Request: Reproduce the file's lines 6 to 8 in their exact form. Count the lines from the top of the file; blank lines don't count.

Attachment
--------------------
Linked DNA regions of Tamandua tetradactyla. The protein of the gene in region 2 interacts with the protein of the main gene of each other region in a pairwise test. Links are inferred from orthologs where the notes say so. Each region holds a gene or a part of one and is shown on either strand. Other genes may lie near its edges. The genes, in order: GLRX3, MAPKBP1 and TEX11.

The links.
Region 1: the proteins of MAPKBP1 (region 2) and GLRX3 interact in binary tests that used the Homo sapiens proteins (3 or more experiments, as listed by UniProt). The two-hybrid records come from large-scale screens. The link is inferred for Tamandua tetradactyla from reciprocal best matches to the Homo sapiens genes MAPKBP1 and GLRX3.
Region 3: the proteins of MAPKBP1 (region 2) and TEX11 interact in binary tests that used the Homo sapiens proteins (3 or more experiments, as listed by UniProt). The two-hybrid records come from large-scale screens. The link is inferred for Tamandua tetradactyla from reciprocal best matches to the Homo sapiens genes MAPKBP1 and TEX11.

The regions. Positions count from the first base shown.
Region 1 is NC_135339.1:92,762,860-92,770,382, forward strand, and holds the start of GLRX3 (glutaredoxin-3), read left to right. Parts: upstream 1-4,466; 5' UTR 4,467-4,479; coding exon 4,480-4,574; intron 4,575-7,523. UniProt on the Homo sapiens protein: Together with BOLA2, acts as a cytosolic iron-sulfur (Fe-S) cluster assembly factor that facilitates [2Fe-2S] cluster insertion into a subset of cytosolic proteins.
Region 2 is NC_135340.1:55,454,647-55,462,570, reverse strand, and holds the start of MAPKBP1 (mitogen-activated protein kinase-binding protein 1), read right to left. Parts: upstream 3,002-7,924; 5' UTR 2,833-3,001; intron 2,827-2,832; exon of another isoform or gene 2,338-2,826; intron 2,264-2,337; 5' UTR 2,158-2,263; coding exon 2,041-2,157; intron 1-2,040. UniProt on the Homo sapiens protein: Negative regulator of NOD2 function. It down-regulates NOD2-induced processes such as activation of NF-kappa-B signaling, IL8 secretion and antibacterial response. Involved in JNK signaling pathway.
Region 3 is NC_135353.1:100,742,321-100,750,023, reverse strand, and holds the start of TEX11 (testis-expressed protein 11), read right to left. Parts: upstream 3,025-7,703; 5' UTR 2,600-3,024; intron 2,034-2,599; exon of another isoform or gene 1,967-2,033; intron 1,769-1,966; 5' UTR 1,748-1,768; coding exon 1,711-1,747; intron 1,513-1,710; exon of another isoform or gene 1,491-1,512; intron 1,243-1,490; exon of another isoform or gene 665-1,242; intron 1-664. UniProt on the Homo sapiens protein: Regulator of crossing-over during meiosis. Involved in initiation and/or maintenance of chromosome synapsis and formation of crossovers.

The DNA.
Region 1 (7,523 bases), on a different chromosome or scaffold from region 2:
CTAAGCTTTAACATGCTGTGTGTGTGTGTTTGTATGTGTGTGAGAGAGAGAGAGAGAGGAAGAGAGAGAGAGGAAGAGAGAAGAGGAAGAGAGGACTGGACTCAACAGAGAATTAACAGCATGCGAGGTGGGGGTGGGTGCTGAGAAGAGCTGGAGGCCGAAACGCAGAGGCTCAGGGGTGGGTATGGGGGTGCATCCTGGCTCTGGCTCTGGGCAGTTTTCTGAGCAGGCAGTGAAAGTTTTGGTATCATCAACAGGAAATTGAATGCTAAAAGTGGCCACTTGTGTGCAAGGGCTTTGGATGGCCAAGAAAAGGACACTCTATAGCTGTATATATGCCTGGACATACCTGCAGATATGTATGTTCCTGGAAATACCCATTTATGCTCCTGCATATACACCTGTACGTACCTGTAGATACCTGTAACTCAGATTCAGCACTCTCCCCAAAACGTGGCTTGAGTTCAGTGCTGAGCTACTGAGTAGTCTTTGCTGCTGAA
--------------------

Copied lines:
Region 1 is NC_135339.1:92,762,860-92,770,382, forward strand, and holds the start of GLRX3 (glutaredoxin-3), read left to right. Parts: upstream 1-4,466; 5' UTR 4,467-4,479; coding exon 4,480-4,574; intron 4,575-7,523. UniProt on the Homo sapiens protein: Together with BOLA2, acts as a cytosolic iron-sulfur (Fe-S) cluster assembly factor that facilitates [2Fe-2S] cluster insertion into a subset of cytosolic proteins.
Region 2 is NC_135340.1:55,454,647-55,462,570, reverse strand, and holds the start of MAPKBP1 (mitogen-activated protein kinase-binding protein 1), read right to left. Parts: upstream 3,002-7,924; 5' UTR 2,833-3,001; intron 2,827-2,832; exon of another isoform or gene 2,338-2,826; intron 2,264-2,337; 5' UTR 2,158-2,263; coding exon 2,041-2,157; intron 1-2,040. UniProt on the Homo sapiens protein: Negative regulator of NOD2 function. It down-regulates NOD2-induced processes such as activation of NF-kappa-B signaling, IL8 secretion and antibacterial response. Involved in JNK signaling pathway.
Region 3 is NC_135353.1:100,742,321-100,750,023, reverse strand, and holds the start of TEX11 (testis-expressed protein 11), read right to left. Parts: upstream 3,025-7,703; 5' UTR 2,600-3,024; intron 2,034-2,599; exon of another isoform or gene 1,967-2,033; intron 1,769-1,966; 5' UTR 1,748-1,768; coding exon 1,711-1,747; intron 1,513-1,710; exon of another isoform or gene 1,491-1,512; intron 1,243-1,490; exon of another isoform or gene 665-1,242; intron 1-664. UniProt on the Homo sapiens protein: Regulator of crossing-over during meiosis. Involved in initiation and/or maintenance of chromosome synapsis and formation of crossovers.